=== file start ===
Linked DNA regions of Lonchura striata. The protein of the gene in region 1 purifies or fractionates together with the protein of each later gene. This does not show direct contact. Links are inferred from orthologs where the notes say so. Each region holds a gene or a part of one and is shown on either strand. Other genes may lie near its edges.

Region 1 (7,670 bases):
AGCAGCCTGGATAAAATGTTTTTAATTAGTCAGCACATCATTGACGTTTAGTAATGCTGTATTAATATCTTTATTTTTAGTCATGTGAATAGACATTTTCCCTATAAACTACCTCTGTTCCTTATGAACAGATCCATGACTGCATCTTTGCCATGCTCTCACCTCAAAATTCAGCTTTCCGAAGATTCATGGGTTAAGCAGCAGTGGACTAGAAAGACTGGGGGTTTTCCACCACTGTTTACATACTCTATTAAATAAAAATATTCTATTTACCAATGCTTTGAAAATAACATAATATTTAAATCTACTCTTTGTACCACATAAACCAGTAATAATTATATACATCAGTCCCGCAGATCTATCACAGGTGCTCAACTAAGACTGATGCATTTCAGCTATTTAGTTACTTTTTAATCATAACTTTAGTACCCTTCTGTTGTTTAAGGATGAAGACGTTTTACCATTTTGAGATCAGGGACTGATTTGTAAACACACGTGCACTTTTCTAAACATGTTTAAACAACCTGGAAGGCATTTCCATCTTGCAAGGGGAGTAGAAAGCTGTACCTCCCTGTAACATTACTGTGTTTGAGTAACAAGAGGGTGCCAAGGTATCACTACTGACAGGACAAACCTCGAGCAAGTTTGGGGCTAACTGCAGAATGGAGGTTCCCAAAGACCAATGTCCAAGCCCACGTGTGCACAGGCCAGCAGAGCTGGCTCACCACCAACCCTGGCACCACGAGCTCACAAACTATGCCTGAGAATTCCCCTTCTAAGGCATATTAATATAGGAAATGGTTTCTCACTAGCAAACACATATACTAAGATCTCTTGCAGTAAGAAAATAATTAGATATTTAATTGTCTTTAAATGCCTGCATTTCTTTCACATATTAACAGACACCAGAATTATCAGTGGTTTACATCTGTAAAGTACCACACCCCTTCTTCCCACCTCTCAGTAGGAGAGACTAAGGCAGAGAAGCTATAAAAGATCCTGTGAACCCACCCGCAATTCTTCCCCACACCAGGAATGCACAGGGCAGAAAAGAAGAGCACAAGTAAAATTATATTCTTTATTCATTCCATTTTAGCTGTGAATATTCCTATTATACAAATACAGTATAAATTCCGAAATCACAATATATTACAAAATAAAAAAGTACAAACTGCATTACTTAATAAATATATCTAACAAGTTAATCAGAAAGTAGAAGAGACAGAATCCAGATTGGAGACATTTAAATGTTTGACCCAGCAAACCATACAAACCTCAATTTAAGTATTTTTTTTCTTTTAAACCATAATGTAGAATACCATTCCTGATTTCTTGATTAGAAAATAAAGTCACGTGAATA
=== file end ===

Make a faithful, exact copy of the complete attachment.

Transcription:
Linked DNA regions of Lonchura striata. The protein of the gene in region 1 purifies or fractionates together with the protein of each later gene. This does not show direct contact. Links are inferred from orthologs where the notes say so. Each region holds a gene or a part of one and is shown on either strand. Other genes may lie near its edges.

Region 1 (7,670 bases):
AGCAGCCTGGATAAAATGTTTTTAATTAGTCAGCACATCATTGACGTTTAGTAATGCTGTATTAATATCTTTATTTTTAGTCATGTGAATAGACATTTTCCCTATAAACTACCTCTGTTCCTTATGAACAGATCCATGACTGCATCTTTGCCATGCTCTCACCTCAAAATTCAGCTTTCCGAAGATTCATGGGTTAAGCAGCAGTGGACTAGAAAGACTGGGGGTTTTCCACCACTGTTTACATACTCTATTAAATAAAAATATTCTATTTACCAATGCTTTGAAAATAACATAATATTTAAATCTACTCTTTGTACCACATAAACCAGTAATAATTATATACATCAGTCCCGCAGATCTATCACAGGTGCTCAACTAAGACTGATGCATTTCAGCTATTTAGTTACTTTTTAATCATAACTTTAGTACCCTTCTGTTGTTTAAGGATGAAGACGTTTTACCATTTTGAGATCAGGGACTGATTTGTAAACACACGTGCACTTTTCTAAACATGTTTAAACAACCTGGAAGGCATTTCCATCTTGCAAGGGGAGTAGAAAGCTGTACCTCCCTGTAACATTACTGTGTTTGAGTAACAAGAGGGTGCCAAGGTATCACTACTGACAGGACAAACCTCGAGCAAGTTTGGGGCTAACTGCAGAATGGAGGTTCCCAAAGACCAATGTCCAAGCCCACGTGTGCACAGGCCAGCAGAGCTGGCTCACCACCAACCCTGGCACCACGAGCTCACAAACTATGCCTGAGAATTCCCCTTCTAAGGCATATTAATATAGGAAATGGTTTCTCACTAGCAAACACATATACTAAGATCTCTTGCAGTAAGAAAATAATTAGATATTTAATTGTCTTTAAATGCCTGCATTTCTTTCACATATTAACAGACACCAGAATTATCAGTGGTTTACATCTGTAAAGTACCACACCCCTTCTTCCCACCTCTCAGTAGGAGAGACTAAGGCAGAGAAGCTATAAAAGATCCTGTGAACCCACCCGCAATTCTTCCCCACACCAGGAATGCACAGGGCAGAAAAGAAGAGCACAAGTAAAATTATATTCTTTATTCATTCCATTTTAGCTGTGAATATTCCTATTATACAAATACAGTATAAATTCCGAAATCACAATATATTACAAAATAAAAAAGTACAAACTGCATTACTTAATAAATATATCTAACAAGTTAATCAGAAAGTAGAAGAGACAGAATCCAGATTGGAGACATTTAAATGTTTGACCCAGCAAACCATACAAACCTCAATTTAAGTATTTTTTTTCTTTTAAACCATAATGTAGAATACCATTCCTGATTTCTTGATTAGAAAATAAAGTCACGTGAATA